Has Your Asthma Been Misdiagnosed?
Your asthma symptoms have gone and you miss them as much as a tube strike. You may not be alone in this phenomenon, because the National Institute for Health and Care Excellence (NICE) claim that 1/3 of diagnosed adults do not have asthma and 1.2 million folk are getting the wrong treatment.
What Do You Mean 'It's Not Asthma'?
Asthma changes it's mind more frequently than George Osborne. The description 'it's a variable condition' doesn't begin to cover asthma. It can change yearly, by the week or by the hour. You might feel great and think your asthma is gone but don't throw that medicine out just yet, it might come back.
On the medical side of the fence, it's difficult to diagnose asthma because there's no 'gold standard' test to prove it. Your GP will diagnose asthma based on symptoms and experiences. Because asthma is dangerous and kills 3 people a day in the UK, you can't blame doctors for handing out the asthma medicine, just in case. Surely it's better to be safe than sorry.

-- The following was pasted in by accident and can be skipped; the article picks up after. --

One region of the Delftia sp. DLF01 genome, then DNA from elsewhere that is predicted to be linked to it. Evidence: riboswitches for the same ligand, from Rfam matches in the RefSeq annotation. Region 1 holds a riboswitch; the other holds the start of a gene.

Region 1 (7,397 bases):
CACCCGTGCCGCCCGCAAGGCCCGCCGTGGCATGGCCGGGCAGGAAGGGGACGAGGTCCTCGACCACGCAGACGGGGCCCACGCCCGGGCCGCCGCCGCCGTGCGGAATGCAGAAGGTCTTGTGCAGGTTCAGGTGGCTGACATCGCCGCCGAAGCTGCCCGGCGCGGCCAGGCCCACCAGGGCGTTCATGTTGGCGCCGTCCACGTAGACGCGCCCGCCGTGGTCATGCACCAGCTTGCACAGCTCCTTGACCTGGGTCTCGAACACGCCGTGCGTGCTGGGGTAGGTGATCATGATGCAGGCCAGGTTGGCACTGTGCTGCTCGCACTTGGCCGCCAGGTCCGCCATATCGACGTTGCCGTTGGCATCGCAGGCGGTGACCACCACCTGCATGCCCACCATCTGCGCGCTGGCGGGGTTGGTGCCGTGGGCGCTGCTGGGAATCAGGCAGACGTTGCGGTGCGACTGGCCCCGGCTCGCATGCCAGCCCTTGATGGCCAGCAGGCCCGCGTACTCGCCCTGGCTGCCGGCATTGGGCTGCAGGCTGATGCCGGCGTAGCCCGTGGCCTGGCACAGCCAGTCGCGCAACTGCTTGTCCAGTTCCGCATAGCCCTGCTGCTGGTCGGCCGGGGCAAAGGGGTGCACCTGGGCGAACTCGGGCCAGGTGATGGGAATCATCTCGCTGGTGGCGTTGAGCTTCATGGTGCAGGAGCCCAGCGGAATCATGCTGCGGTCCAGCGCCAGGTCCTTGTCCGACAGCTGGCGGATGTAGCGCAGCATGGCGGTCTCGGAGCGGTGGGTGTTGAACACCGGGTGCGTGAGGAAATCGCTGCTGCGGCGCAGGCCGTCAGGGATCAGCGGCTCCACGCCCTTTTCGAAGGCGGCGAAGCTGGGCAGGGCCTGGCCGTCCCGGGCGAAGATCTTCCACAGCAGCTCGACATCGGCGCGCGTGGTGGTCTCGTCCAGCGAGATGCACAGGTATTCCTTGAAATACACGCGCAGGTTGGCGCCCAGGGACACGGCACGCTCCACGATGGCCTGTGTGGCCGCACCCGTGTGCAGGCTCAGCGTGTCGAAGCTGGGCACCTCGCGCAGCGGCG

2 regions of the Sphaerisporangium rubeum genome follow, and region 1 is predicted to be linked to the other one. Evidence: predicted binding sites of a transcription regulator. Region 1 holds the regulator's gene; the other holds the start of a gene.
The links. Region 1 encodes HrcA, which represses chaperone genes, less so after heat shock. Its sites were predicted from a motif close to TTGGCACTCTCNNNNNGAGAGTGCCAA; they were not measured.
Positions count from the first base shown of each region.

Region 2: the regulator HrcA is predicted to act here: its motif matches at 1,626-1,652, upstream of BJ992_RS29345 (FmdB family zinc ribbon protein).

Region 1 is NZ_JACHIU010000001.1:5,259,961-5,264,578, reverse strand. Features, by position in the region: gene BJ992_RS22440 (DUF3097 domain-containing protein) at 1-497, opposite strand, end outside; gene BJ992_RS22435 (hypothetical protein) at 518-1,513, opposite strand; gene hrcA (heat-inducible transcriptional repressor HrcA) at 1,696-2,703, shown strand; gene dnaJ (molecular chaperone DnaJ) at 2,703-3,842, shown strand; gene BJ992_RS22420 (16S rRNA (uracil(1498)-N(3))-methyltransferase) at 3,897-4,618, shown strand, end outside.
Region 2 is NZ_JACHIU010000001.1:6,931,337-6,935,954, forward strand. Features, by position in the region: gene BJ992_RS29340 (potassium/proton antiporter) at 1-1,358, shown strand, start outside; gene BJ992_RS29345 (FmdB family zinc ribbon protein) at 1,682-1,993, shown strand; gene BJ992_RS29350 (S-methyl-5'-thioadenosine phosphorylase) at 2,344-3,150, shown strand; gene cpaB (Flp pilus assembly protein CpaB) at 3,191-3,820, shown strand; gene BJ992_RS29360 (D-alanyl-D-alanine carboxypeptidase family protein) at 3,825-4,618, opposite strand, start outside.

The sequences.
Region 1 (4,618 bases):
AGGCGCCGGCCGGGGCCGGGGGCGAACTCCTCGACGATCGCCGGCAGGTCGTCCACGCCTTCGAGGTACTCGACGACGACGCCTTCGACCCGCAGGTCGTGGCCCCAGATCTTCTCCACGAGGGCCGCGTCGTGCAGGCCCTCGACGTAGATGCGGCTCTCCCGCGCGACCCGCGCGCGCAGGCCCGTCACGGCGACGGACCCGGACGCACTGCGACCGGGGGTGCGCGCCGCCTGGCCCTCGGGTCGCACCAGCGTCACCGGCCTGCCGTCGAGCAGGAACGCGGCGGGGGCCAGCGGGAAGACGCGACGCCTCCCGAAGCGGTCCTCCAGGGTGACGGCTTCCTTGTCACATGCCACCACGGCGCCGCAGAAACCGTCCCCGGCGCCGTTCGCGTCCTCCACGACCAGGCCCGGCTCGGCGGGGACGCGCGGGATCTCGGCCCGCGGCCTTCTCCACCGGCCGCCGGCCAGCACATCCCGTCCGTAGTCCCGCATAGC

What Could It Be, Then?
If you don't have asthma, what might be the problem? Here are some of the asthma-mimickers.
- An infection of the respiratory tract
- A long lasting viral infection
- Panic attacks, anxiety disorders
- Heart disease - myocardial ischemia, which is inadequate blood flow to the heart tissue muscles
- Gastroesophagal reflux disease - stomach acid flows into the throat causing heartburn. Heartburn can cause asthma symptoms
- Lung disease brought about by smoking
- Upper airflow obstruction
- Pulmonary aspergillosis, a fungal infection of lung tissues
It's also possible that you have grown out of the condition, or more accurately, as you've grown up your symptoms have lessened or changed. Fewer symptoms or different symptoms still means you have asthma though.
What To Do
Firstly, do not stop taking your asthma medication. An asthma attack can be very serious, so you must stick religiously to treatment unless a health professional tells you otherwise. I'm not joking. I'll tell your mum.
If you have no symptoms of asthma consider whether this is because your asthma treatment is working well. Consider the time of year too. You may be allergic to pollen, which causes asthma, in which case you won't get symptoms in the dead of winter, or perhaps you've moved out and are no longer allergic to Tiddles. If you have moved you may no longer be reacting to a certain trigger, but that doesn't mean asthma won't catch you out at some point.
If you have symptoms but think it's something other than asthma, see your GP. Either way, it's a good opportunity to book in your annual review. This review is important, so don't keep moving the appointment or ignoring it altogether. Asthma can hospitalise you, so make sure you're still taking it seriously.